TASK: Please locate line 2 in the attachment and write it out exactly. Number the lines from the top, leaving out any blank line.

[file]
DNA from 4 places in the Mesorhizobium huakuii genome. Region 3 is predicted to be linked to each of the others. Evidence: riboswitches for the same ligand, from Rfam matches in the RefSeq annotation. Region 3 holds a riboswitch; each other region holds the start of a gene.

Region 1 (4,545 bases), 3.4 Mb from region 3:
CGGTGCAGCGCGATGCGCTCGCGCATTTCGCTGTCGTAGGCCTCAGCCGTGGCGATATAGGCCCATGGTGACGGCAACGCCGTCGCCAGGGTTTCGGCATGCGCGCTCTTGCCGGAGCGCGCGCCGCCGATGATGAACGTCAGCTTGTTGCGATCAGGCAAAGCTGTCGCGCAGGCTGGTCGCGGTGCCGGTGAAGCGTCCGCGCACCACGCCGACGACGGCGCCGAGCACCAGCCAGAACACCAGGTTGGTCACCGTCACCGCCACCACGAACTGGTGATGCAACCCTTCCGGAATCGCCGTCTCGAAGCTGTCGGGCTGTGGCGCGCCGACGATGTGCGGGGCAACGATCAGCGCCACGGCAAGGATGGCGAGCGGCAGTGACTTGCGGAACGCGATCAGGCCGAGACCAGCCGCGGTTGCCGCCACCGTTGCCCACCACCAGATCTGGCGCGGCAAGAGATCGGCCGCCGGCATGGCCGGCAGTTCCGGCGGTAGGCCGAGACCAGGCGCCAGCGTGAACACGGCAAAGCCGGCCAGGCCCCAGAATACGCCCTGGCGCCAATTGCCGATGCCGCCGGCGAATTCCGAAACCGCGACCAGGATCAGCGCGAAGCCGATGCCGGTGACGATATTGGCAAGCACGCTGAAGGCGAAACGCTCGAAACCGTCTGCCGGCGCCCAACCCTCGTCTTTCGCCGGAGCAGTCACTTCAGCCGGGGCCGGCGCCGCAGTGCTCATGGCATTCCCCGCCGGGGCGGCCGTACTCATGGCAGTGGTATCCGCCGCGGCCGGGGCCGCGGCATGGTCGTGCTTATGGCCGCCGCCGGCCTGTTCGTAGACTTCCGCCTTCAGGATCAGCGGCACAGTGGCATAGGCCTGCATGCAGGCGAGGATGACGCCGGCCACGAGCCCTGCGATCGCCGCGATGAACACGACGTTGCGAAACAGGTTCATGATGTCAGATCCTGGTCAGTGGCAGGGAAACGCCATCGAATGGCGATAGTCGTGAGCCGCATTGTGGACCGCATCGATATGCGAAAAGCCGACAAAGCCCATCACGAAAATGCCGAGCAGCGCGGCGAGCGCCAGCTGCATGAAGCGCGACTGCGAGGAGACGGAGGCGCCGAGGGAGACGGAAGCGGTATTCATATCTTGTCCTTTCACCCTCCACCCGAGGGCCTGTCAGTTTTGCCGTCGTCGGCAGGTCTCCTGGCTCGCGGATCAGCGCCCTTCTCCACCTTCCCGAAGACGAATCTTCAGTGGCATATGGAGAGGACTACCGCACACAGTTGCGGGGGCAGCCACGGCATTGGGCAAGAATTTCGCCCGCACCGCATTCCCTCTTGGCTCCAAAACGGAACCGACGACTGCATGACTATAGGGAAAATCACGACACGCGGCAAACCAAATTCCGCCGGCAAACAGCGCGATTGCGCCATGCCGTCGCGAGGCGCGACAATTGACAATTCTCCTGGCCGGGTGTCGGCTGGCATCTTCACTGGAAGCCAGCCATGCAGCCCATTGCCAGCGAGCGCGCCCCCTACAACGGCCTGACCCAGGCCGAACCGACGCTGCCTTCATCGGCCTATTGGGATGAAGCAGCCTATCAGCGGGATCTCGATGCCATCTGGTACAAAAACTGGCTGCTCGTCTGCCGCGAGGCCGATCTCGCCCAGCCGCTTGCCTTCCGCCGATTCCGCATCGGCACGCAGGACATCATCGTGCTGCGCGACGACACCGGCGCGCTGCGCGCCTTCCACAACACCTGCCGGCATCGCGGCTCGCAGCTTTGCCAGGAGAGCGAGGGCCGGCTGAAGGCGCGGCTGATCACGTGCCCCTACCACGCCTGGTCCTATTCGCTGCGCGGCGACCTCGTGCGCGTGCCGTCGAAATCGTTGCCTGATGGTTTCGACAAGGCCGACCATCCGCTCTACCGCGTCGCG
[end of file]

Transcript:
Region 1 (4,545 bases), 3.4 Mb from region 3: